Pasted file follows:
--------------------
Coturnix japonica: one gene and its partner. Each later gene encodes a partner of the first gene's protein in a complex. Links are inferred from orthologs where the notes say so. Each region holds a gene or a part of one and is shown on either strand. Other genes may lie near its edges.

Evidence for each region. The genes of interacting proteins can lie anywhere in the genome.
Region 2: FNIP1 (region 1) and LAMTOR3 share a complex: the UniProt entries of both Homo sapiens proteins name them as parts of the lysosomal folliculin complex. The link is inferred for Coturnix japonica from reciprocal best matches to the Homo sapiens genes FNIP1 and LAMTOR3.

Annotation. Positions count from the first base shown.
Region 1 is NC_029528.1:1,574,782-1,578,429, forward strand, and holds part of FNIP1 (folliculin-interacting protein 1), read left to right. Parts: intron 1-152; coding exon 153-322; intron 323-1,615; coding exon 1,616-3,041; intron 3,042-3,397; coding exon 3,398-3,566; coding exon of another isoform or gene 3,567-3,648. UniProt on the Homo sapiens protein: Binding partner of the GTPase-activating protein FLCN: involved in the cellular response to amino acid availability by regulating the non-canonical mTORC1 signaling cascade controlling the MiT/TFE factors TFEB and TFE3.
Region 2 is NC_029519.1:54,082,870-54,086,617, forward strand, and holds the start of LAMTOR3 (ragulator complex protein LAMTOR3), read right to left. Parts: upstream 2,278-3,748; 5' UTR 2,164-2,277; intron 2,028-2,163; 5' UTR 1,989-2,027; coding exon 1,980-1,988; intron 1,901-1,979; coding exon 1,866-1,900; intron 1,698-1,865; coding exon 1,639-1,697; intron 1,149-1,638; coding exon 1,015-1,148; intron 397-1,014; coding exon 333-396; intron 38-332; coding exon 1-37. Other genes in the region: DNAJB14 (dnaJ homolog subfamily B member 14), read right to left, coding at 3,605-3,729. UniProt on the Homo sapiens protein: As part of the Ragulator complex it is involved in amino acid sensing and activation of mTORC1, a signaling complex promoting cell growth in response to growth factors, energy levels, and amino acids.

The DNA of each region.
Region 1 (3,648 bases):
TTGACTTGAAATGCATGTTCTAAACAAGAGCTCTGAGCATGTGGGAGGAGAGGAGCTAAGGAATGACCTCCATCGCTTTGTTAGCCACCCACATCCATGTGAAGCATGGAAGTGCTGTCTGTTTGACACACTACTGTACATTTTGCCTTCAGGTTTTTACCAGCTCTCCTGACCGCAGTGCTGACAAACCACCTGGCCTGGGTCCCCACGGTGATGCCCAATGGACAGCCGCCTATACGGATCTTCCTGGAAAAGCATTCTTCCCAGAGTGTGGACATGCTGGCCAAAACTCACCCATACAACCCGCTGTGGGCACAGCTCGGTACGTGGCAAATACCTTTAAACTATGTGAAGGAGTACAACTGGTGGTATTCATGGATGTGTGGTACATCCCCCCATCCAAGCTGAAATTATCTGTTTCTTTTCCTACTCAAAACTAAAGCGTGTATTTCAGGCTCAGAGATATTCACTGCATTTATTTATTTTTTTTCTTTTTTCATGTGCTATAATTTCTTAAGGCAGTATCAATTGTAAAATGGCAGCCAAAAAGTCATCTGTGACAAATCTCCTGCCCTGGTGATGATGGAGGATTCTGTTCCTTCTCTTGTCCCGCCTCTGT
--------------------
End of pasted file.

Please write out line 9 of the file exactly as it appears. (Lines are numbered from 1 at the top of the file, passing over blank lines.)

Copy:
TTGACTTGAAATGCATGTTCTAAACAAGAGCTCTGAGCATGTGGGAGGAGAGGAGCTAAGGAATGACCTCCATCGCTTTGTTAGCCACCCACATCCATGTGAAGCATGGAAGTGCTGTCTGTTTGACACACTACTGTACATTTTGCCTTCAGGTTTTTACCAGCTCTCCTGACCGCAGTGCTGACAAACCACCTGGCCTGGGTCCCCACGGTGATGCCCAATGGACAGCCGCCTATACGGATCTTCCTGGAAAAGCATTCTTCCCAGAGTGTGGACATGCTGGCCAAAACTCACCCATACAACCCGCTGTGGGCACAGCTCGGTACGTGGCAAATACCTTTAAACTATGTGAAGGAGTACAACTGGTGGTATTCATGGATGTGTGGTACATCCCCCCATCCAAGCTGAAATTATCTGTTTCTTTTCCTACTCAAAACTAAAGCGTGTATTTCAGGCTCAGAGATATTCACTGCATTTATTTATTTTTTTTCTTTTTTCATGTGCTATAATTTCTTAAGGCAGTATCAATTGTAAAATGGCAGCCAAAAAGTCATCTGTGACAAATCTCCTGCCCTGGTGATGATGGAGGATTCTGTTCCTTCTCTTGTCCCGCCTCTGT